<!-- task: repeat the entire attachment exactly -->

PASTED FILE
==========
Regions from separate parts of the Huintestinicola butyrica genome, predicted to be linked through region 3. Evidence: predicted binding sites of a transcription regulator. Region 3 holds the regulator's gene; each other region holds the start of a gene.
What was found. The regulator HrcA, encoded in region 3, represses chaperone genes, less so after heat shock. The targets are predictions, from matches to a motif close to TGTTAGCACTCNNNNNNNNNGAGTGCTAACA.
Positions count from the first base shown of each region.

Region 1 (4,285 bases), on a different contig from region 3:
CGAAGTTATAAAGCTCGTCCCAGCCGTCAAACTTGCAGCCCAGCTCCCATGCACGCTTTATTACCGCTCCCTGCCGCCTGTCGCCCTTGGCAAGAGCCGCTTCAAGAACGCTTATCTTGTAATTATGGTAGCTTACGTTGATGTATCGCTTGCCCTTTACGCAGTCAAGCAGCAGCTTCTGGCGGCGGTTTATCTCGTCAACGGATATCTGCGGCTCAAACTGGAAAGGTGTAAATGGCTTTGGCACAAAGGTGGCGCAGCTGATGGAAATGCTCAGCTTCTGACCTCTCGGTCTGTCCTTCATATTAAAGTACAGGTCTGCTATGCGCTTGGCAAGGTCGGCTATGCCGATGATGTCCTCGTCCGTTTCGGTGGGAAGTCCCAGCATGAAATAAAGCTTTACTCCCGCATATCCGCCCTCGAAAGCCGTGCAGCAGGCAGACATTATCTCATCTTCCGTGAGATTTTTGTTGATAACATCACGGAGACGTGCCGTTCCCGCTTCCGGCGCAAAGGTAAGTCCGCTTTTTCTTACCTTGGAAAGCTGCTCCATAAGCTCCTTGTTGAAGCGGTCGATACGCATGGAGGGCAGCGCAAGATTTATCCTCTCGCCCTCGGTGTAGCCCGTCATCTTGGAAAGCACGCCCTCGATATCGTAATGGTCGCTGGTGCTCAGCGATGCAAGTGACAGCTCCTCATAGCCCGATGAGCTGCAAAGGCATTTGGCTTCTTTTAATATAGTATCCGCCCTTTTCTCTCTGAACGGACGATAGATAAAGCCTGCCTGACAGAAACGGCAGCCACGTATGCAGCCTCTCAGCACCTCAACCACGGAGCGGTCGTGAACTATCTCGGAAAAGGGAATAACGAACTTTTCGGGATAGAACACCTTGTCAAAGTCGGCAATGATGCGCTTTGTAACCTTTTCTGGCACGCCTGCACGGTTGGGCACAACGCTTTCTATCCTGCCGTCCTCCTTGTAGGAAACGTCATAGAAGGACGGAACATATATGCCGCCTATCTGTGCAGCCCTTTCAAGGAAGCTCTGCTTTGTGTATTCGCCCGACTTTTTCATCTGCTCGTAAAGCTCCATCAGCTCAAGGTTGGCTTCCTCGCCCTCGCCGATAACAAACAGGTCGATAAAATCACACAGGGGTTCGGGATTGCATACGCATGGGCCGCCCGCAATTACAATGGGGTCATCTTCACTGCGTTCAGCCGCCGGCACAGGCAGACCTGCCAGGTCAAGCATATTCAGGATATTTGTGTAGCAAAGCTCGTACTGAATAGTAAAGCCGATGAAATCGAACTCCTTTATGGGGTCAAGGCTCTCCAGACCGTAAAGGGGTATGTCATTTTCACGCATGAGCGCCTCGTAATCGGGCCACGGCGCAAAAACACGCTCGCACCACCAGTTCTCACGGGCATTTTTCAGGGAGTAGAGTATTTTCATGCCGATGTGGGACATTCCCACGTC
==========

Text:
Regions from separate parts of the Huintestinicola butyrica genome, predicted to be linked through region 3. Evidence: predicted binding sites of a transcription regulator. Region 3 holds the regulator's gene; each other region holds the start of a gene.
What was found. The regulator HrcA, encoded in region 3, represses chaperone genes, less so after heat shock. The targets are predictions, from matches to a motif close to TGTTAGCACTCNNNNNNNNNGAGTGCTAACA.
Positions count from the first base shown of each region.

Region 1 (4,285 bases), on a different contig from region 3:
CGAAGTTATAAAGCTCGTCCCAGCCGTCAAACTTGCAGCCCAGCTCCCATGCACGCTTTATTACCGCTCCCTGCCGCCTGTCGCCCTTGGCAAGAGCCGCTTCAAGAACGCTTATCTTGTAATTATGGTAGCTTACGTTGATGTATCGCTTGCCCTTTACGCAGTCAAGCAGCAGCTTCTGGCGGCGGTTTATCTCGTCAACGGATATCTGCGGCTCAAACTGGAAAGGTGTAAATGGCTTTGGCACAAAGGTGGCGCAGCTGATGGAAATGCTCAGCTTCTGACCTCTCGGTCTGTCCTTCATATTAAAGTACAGGTCTGCTATGCGCTTGGCAAGGTCGGCTATGCCGATGATGTCCTCGTCCGTTTCGGTGGGAAGTCCCAGCATGAAATAAAGCTTTACTCCCGCATATCCGCCCTCGAAAGCCGTGCAGCAGGCAGACATTATCTCATCTTCCGTGAGATTTTTGTTGATAACATCACGGAGACGTGCCGTTCCCGCTTCCGGCGCAAAGGTAAGTCCGCTTTTTCTTACCTTGGAAAGCTGCTCCATAAGCTCCTTGTTGAAGCGGTCGATACGCATGGAGGGCAGCGCAAGATTTATCCTCTCGCCCTCGGTGTAGCCCGTCATCTTGGAAAGCACGCCCTCGATATCGTAATGGTCGCTGGTGCTCAGCGATGCAAGTGACAGCTCCTCATAGCCCGATGAGCTGCAAAGGCATTTGGCTTCTTTTAATATAGTATCCGCCCTTTTCTCTCTGAACGGACGATAGATAAAGCCTGCCTGACAGAAACGGCAGCCACGTATGCAGCCTCTCAGCACCTCAACCACGGAGCGGTCGTGAACTATCTCGGAAAAGGGAATAACGAACTTTTCGGGATAGAACACCTTGTCAAAGTCGGCAATGATGCGCTTTGTAACCTTTTCTGGCACGCCTGCACGGTTGGGCACAACGCTTTCTATCCTGCCGTCCTCCTTGTAGGAAACGTCATAGAAGGACGGAACATATATGCCGCCTATCTGTGCAGCCCTTTCAAGGAAGCTCTGCTTTGTGTATTCGCCCGACTTTTTCATCTGCTCGTAAAGCTCCATCAGCTCAAGGTTGGCTTCCTCGCCCTCGCCGATAACAAACAGGTCGATAAAATCACACAGGGGTTCGGGATTGCATACGCATGGGCCGCCCGCAATTACAATGGGGTCATCTTCACTGCGTTCAGCCGCCGGCACAGGCAGACCTGCCAGGTCAAGCATATTCAGGATATTTGTGTAGCAAAGCTCGTACTGAATAGTAAAGCCGATGAAATCGAACTCCTTTATGGGGTCAAGGCTCTCCAGACCGTAAAGGGGTATGTCATTTTCACGCATGAGCGCCTCGTAATCGGGCCACGGCGCAAAAACACGCTCGCACCACCAGTTCTCACGGGCATTTTTCAGGGAGTAGAGTATTTTCATGCCGATGTGGGACATTCCCACGTC